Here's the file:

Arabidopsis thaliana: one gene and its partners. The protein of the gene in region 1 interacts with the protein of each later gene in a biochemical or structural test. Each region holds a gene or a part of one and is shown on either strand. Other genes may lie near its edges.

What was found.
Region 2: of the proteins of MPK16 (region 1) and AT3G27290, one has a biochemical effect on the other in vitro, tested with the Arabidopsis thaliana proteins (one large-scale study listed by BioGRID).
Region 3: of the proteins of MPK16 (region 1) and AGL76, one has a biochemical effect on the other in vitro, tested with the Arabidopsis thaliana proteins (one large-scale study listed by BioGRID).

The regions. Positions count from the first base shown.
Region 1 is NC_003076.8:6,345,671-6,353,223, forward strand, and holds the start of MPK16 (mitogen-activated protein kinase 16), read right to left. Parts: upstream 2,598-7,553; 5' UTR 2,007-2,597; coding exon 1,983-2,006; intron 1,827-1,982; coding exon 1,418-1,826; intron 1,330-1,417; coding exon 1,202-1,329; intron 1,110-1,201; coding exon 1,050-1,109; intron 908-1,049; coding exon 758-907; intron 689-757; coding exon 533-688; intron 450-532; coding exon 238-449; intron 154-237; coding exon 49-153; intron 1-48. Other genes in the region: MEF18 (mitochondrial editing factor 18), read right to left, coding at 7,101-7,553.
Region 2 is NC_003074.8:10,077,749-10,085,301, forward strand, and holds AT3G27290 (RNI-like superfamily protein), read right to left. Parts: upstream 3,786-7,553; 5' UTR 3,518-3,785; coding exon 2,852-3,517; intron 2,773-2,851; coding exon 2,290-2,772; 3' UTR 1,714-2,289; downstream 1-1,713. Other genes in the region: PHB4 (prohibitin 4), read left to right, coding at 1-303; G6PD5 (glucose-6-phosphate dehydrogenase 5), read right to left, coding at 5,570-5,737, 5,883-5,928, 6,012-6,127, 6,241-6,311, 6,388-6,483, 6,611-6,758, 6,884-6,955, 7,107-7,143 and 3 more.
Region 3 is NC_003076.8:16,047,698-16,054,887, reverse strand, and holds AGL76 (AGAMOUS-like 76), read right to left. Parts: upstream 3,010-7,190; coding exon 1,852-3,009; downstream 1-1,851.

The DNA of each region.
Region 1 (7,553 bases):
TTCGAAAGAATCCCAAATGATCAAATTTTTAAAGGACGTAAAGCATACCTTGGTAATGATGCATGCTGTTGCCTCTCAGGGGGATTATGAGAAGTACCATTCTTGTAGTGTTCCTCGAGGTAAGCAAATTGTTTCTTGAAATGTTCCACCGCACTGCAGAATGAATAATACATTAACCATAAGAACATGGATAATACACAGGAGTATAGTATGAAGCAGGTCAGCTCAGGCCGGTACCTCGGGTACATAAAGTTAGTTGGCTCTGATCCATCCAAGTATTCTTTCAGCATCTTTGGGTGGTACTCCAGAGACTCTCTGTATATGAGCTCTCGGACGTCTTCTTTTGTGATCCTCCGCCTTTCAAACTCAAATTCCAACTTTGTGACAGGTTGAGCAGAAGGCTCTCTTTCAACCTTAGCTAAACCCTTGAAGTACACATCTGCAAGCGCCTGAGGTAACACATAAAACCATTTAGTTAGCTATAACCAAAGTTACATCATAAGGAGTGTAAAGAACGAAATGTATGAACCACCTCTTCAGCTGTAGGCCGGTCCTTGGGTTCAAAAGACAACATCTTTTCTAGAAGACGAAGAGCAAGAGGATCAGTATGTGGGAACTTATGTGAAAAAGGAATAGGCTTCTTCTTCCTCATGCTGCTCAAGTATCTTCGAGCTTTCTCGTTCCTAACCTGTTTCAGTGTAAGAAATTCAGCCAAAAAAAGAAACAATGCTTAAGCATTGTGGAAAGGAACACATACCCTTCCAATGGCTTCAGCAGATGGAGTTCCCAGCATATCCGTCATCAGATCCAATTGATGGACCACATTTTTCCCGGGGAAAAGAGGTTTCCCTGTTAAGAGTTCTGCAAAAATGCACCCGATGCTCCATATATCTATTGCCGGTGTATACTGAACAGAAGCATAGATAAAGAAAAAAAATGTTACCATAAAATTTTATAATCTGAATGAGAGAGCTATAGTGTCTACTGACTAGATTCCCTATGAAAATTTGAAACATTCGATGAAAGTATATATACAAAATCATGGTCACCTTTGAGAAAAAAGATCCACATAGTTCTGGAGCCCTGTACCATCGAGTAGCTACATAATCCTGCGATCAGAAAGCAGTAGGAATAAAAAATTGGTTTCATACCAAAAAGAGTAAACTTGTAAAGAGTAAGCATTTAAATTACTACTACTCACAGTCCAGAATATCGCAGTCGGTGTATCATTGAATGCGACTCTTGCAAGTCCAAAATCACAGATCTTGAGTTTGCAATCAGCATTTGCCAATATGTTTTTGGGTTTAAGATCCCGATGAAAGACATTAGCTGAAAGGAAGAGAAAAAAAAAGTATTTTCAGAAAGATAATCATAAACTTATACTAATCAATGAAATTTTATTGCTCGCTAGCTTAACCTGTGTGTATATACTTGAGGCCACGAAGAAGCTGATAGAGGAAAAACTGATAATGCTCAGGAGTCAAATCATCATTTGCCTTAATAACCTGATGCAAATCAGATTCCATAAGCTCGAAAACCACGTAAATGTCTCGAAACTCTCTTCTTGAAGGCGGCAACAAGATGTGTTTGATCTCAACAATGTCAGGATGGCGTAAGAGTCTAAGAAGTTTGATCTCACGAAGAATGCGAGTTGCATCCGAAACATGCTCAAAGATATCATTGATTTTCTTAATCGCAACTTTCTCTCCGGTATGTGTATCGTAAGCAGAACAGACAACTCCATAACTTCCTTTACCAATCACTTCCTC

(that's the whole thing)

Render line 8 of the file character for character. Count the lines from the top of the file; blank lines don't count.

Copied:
Region 3 is NC_003076.8:16,047,698-16,054,887, reverse strand, and holds AGL76 (AGAMOUS-like 76), read right to left. Parts: upstream 3,010-7,190; coding exon 1,852-3,009; downstream 1-1,851.